The name Grathem means "house on a rock". Grat means bone and refers to a sandy height in the landscape. Hem means 'heem', which means house.
After a rainy period, the paths on this "sandy height" can be quite wet. So wear sturdy shoes.
The route starts at junction 70 on the Markt.
You walk in the direction of junction 80. Soon you leave the built-up area. To the right of the route lies the meandering Uffelsebeek.
On Kapittelsbos and Grathemer Molen
After a 10 minute walk you reach farm Op Kapittelsbos. The name of this former mixed farm refers to the time when the farm and its surroundings fell under the administration (kapittel) of Thorn. The farm, which has been owned by members of the same family for generations, has been transformed by the current owners into a recreational and cultural farm with landscape garden.
Via the bank of the Uffelsebeek, you walk towards the Grathemer mill. Traces of food and a real fortress show that a large family of beavers is enjoying itself here.
Wild stream water flows past the wheel of the Grathemer Mill.
As early as the 14th century there is talk of a water mill on the Uffelsebeek. The rights to this mill belonged to the Stift van Thorn. After the mill had been owned by noble families for several centuries, it was sold in 1872 to the then lessee. In 1874, the tenant restored the mill to its current appearance. In 1915, a steel turbine was installed to drive the mill. This turbine was also used to generate electricity for part of Grathem. The mill is still fully grinding. At times when the mill is turning, it can be visited freely. Please do think twice before asking the miller any questions. The text on a chalkboard teaches us that you have to pay 1 euro for answering silly questions.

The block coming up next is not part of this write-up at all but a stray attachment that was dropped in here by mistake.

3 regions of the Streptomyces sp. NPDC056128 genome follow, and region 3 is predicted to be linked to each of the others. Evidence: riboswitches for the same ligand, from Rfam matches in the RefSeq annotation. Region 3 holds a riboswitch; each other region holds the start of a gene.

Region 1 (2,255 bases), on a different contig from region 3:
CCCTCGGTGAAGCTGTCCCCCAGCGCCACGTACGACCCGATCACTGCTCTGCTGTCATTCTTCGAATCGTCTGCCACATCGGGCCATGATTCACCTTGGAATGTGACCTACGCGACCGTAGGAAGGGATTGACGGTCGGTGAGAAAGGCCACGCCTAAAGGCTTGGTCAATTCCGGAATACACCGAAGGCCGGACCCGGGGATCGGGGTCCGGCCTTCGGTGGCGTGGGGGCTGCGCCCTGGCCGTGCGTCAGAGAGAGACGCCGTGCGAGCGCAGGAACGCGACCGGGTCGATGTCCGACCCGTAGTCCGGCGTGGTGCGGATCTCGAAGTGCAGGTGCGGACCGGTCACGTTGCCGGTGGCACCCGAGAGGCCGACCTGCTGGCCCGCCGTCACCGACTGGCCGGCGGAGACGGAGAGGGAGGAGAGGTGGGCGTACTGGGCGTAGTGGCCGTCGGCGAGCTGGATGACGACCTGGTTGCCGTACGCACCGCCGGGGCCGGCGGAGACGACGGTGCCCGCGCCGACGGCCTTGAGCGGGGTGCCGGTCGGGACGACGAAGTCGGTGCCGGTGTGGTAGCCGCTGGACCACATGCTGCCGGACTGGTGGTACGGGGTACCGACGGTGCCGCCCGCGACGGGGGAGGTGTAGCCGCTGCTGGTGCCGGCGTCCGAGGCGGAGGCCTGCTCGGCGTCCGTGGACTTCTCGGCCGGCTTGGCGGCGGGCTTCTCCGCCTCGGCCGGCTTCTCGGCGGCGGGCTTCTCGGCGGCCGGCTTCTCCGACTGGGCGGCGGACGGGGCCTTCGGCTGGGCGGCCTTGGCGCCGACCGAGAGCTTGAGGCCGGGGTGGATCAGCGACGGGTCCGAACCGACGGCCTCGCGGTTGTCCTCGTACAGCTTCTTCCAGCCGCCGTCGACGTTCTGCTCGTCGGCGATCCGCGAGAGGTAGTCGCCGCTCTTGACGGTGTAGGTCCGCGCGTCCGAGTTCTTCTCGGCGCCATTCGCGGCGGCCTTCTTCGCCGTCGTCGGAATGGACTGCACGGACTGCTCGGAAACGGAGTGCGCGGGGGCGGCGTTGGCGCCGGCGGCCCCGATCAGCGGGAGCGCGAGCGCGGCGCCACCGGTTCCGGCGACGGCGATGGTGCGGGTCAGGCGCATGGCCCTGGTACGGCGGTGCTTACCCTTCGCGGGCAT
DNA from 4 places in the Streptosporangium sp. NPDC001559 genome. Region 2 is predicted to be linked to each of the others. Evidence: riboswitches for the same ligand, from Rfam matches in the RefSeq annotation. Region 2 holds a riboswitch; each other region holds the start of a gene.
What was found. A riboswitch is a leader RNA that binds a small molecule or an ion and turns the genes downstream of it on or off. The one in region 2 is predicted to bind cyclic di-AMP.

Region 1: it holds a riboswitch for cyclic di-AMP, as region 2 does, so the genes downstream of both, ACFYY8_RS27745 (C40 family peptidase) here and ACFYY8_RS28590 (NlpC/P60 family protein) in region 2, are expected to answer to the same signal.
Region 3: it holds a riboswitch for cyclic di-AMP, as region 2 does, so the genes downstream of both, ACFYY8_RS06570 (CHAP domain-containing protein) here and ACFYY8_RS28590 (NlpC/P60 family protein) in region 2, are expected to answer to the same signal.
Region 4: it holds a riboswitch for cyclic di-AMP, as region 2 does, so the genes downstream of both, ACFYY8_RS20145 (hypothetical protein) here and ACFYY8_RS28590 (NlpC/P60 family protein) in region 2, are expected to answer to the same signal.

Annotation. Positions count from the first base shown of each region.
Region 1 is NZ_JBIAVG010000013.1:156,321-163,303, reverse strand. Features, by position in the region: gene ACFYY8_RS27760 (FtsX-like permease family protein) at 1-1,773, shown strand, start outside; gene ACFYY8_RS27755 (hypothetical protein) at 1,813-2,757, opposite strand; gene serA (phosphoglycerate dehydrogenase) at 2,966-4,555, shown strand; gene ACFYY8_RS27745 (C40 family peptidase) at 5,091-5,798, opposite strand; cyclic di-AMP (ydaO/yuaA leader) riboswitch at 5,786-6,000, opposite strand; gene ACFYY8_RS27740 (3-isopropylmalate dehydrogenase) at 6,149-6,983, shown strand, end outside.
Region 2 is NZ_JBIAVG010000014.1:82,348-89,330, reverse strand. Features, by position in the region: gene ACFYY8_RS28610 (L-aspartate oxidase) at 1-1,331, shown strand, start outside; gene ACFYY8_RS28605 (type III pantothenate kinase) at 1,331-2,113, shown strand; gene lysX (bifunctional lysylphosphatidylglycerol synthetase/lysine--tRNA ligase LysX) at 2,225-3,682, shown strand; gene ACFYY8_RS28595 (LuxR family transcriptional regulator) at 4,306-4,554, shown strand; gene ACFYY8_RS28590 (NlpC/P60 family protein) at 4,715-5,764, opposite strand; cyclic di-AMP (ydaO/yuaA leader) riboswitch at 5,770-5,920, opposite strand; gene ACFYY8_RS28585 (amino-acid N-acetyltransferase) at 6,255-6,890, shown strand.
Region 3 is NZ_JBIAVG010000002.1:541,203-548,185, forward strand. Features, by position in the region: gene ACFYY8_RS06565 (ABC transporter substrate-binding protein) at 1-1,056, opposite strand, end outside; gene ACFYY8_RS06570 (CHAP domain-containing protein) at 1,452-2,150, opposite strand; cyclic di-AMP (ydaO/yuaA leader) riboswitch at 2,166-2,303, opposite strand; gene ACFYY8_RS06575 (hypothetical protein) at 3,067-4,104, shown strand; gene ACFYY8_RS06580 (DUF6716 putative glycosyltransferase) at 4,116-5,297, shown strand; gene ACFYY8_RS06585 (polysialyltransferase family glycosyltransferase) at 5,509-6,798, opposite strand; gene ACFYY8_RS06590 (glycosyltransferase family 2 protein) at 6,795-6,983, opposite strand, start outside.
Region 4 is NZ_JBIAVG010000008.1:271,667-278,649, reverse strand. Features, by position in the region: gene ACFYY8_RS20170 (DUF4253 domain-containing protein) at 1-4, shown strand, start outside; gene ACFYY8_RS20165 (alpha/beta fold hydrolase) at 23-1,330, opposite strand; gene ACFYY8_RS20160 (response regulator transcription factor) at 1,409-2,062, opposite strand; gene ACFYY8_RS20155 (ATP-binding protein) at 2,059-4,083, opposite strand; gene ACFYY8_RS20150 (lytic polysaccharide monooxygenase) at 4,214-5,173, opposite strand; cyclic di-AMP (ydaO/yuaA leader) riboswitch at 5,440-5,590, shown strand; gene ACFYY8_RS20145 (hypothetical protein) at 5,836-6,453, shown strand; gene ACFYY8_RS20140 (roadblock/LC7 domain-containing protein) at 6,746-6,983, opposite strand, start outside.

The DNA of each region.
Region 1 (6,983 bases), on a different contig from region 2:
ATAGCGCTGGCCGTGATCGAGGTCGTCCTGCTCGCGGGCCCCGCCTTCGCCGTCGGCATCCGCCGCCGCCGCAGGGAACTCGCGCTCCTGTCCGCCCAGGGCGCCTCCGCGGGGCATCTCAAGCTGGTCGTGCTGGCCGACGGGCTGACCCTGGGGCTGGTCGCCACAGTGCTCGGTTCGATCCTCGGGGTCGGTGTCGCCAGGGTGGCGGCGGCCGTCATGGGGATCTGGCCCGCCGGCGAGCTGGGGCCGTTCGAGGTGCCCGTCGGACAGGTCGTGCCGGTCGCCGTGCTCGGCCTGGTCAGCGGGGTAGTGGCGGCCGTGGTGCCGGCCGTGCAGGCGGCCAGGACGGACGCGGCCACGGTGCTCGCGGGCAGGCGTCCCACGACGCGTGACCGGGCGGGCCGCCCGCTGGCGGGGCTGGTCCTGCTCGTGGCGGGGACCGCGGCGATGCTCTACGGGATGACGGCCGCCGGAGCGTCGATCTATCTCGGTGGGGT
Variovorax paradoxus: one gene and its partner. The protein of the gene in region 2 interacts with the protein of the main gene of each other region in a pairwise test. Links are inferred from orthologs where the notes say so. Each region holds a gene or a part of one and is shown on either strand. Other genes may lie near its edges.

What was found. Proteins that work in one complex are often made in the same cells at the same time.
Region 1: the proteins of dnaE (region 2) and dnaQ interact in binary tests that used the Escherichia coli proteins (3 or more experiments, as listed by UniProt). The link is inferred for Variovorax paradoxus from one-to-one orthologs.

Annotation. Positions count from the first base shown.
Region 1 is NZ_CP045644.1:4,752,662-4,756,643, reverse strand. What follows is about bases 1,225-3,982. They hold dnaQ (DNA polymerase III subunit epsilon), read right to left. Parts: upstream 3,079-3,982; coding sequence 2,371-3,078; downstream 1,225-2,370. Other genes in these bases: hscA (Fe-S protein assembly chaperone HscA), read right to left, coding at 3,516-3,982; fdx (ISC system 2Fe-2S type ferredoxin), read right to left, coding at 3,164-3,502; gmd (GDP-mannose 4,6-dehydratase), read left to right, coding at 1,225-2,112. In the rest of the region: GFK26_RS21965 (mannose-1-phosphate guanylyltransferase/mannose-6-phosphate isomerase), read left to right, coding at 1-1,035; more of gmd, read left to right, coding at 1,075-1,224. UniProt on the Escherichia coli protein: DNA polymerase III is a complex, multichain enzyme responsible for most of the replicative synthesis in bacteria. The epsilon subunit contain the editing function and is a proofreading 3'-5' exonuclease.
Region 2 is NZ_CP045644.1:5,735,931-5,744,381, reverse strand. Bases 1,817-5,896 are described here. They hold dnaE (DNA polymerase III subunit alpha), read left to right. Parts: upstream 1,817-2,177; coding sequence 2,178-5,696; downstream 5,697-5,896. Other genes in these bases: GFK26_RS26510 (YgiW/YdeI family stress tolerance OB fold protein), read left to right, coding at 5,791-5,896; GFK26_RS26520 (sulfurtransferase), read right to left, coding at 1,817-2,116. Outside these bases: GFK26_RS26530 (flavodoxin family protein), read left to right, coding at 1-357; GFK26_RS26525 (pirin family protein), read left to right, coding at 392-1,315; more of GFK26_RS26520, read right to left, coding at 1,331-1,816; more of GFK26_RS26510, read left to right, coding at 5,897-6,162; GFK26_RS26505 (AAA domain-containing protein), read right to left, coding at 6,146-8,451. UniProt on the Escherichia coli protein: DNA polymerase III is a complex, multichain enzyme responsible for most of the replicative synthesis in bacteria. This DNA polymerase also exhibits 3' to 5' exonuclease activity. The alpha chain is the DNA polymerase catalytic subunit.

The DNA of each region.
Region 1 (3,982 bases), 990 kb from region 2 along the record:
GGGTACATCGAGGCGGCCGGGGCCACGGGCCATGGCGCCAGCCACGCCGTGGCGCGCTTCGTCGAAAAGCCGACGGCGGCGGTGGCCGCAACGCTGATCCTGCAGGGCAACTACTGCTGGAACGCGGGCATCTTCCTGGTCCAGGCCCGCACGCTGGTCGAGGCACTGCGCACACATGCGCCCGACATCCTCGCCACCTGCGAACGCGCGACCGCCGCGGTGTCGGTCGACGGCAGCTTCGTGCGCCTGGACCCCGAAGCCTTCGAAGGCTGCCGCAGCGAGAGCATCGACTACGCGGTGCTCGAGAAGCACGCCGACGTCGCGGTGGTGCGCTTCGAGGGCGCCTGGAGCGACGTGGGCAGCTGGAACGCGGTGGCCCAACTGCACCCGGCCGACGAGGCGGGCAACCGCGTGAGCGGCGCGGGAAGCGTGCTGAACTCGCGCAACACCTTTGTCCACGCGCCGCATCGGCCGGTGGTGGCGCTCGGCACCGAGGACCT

Great (old) Buggenum and Prof. Helmut Hentrich
You leave the mill and cross the Brugstraat. After a few minutes, you will see Groot Buggenum Castle on your right. Or is it in fact "Oud Buggenum", as an information board along the route indicates. The first mention of a castle at this spot dates back to 1329. Until 1880 the castle was owned by nobles and was destroyed several times by fire or war.
Merchant Willem Verbruggen from Grathem had the old house demolished and erected the present building in 1886. Partly due to acts of war in the Second World War, the castle fell into serious disrepair. In 1971, the German architect Professor Helmut Hentrich bought the ruin and rebuilt it in its present form. "It should live," said the professor. And it does. The castle can be visited by appointment and if you have something to celebrate, this is a beautiful, romantic location.
You walk on. You may see an inland barge sliding through the landscape right in front of you. You are approaching the Wessem-Nederweert Canal.
For a while you go parallel to the canal and then bend down again to look for the bank of the brook. Here too, there are traces of intensive beaver life. Information boards along the stream tell you about the rich flora and fauna in and near the stream.
On the Prof. Hentrichpad you cross a meadow and go via Brugstraat to the starting point of the route.